In one embodiment, the second haptic effect is generated when the user hovers over the surface.

  In one embodiment, the first haptic effect is generated in a first frequency range and the second haptic effect is generated in a second frequency range. The lower end of the first frequency range is lower than the lower end of the second frequency range, and the upper end of the first frequency range is lower than the upper end of the second frequency range. In one embodiment, the first frequency range overlaps with the second frequency range.

  The above and other objects, features, and characteristics of the present invention, the operation method and function of related components, and the combination and economics of each part in manufacturing will be described in detail below with reference to the accompanying drawings. Further examination will become apparent upon review of the description and the appended claims. These all form part of this specification. The accompanying drawings are for purposes of illustration and description and are not intended to be used as definitions of the invention specifics of the invention. According to usage in the specification and claims, the singular forms “a”, “an”, and “the” include references to the plural. However, this is not the case when it is clear that it should be understood separately depending on the context.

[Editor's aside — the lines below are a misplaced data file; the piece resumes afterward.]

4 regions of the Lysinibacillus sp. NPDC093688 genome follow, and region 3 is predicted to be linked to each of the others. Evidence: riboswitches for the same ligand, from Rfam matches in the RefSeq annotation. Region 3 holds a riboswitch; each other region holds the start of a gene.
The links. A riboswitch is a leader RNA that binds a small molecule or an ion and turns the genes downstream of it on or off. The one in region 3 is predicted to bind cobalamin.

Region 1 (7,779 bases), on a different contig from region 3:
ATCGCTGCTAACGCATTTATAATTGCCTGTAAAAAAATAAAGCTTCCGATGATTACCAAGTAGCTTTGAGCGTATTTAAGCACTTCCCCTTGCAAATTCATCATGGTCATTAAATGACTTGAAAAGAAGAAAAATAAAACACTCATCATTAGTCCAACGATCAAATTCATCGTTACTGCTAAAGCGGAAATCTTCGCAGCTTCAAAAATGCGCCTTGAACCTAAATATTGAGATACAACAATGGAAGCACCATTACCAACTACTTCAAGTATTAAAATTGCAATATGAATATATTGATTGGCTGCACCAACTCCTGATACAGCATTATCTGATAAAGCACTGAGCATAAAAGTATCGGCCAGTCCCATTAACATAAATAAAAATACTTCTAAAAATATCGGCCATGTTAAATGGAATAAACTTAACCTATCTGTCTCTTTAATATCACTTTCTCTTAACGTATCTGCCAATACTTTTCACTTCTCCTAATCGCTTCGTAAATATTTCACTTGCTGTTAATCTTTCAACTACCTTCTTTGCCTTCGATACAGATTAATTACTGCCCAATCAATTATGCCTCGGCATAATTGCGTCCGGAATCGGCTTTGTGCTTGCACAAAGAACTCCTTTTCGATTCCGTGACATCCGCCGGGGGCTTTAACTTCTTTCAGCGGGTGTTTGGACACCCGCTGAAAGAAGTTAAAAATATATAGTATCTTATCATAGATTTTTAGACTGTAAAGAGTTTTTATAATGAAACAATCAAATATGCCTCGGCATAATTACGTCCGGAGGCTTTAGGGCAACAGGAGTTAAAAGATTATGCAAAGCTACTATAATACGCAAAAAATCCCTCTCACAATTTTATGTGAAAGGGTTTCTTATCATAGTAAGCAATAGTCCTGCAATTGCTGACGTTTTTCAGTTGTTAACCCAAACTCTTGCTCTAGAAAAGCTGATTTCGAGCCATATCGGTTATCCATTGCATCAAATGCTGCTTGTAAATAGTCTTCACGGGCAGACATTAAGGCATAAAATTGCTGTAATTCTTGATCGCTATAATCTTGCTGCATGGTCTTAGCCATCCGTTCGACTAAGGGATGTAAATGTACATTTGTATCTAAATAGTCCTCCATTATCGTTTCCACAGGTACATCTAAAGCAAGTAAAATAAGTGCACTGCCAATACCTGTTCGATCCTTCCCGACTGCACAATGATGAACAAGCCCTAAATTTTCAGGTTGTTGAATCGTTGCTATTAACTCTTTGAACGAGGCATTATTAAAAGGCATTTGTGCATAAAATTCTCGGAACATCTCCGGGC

The components in the following drawings are drawn to emphasize the general principles of the disclosure and are not necessarily drawn to scale. In order to ensure consistency and clarity, reference numerals indicating corresponding components are repeated throughout the drawings as necessary.

1 is a schematic diagram of a system according to an embodiment of the present invention.

FIG. 2 is a schematic diagram of a processor of the system of FIG. 1.

It is a schematic diagram of the user interface which concerns on embodiment of this invention.

FIG. 2 is a diagram schematically illustrating an implementation of the system of FIG. 1 according to an embodiment of the present invention.